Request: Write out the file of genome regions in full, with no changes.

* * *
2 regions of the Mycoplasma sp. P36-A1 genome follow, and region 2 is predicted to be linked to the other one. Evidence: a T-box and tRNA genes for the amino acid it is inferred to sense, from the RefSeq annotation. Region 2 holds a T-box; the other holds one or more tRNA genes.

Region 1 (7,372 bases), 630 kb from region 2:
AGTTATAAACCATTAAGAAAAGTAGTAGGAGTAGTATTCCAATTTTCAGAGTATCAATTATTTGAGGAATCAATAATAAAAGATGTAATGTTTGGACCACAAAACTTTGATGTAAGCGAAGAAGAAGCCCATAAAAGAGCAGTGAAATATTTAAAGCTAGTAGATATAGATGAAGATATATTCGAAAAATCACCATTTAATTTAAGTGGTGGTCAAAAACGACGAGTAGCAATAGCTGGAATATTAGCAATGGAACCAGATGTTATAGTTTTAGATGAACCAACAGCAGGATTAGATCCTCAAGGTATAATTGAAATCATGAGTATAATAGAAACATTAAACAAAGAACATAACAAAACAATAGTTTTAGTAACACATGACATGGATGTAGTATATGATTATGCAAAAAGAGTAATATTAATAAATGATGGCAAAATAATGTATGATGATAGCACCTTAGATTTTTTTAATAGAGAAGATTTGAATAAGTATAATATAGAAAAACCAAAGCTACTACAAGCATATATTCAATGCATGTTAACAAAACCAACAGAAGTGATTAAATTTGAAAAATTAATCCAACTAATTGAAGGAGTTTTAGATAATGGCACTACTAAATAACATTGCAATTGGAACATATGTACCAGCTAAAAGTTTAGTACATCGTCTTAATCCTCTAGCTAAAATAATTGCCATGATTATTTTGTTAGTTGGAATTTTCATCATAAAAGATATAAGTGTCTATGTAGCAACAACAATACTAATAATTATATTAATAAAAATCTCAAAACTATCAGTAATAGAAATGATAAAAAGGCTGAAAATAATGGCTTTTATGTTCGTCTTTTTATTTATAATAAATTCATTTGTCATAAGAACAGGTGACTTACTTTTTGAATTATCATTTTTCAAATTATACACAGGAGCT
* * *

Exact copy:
2 regions of the Mycoplasma sp. P36-A1 genome follow, and region 2 is predicted to be linked to the other one. Evidence: a T-box and tRNA genes for the amino acid it is inferred to sense, from the RefSeq annotation. Region 2 holds a T-box; the other holds one or more tRNA genes.

Region 1 (7,372 bases), 630 kb from region 2:
AGTTATAAACCATTAAGAAAAGTAGTAGGAGTAGTATTCCAATTTTCAGAGTATCAATTATTTGAGGAATCAATAATAAAAGATGTAATGTTTGGACCACAAAACTTTGATGTAAGCGAAGAAGAAGCCCATAAAAGAGCAGTGAAATATTTAAAGCTAGTAGATATAGATGAAGATATATTCGAAAAATCACCATTTAATTTAAGTGGTGGTCAAAAACGACGAGTAGCAATAGCTGGAATATTAGCAATGGAACCAGATGTTATAGTTTTAGATGAACCAACAGCAGGATTAGATCCTCAAGGTATAATTGAAATCATGAGTATAATAGAAACATTAAACAAAGAACATAACAAAACAATAGTTTTAGTAACACATGACATGGATGTAGTATATGATTATGCAAAAAGAGTAATATTAATAAATGATGGCAAAATAATGTATGATGATAGCACCTTAGATTTTTTTAATAGAGAAGATTTGAATAAGTATAATATAGAAAAACCAAAGCTACTACAAGCATATATTCAATGCATGTTAACAAAACCAACAGAAGTGATTAAATTTGAAAAATTAATCCAACTAATTGAAGGAGTTTTAGATAATGGCACTACTAAATAACATTGCAATTGGAACATATGTACCAGCTAAAAGTTTAGTACATCGTCTTAATCCTCTAGCTAAAATAATTGCCATGATTATTTTGTTAGTTGGAATTTTCATCATAAAAGATATAAGTGTCTATGTAGCAACAACAATACTAATAATTATATTAATAAAAATCTCAAAACTATCAGTAATAGAAATGATAAAAAGGCTGAAAATAATGGCTTTTATGTTCGTCTTTTTATTTATAATAAATTCATTTGTCATAAGAACAGGTGACTTACTTTTTGAATTATCATTTTTCAAATTATACACAGGAGCT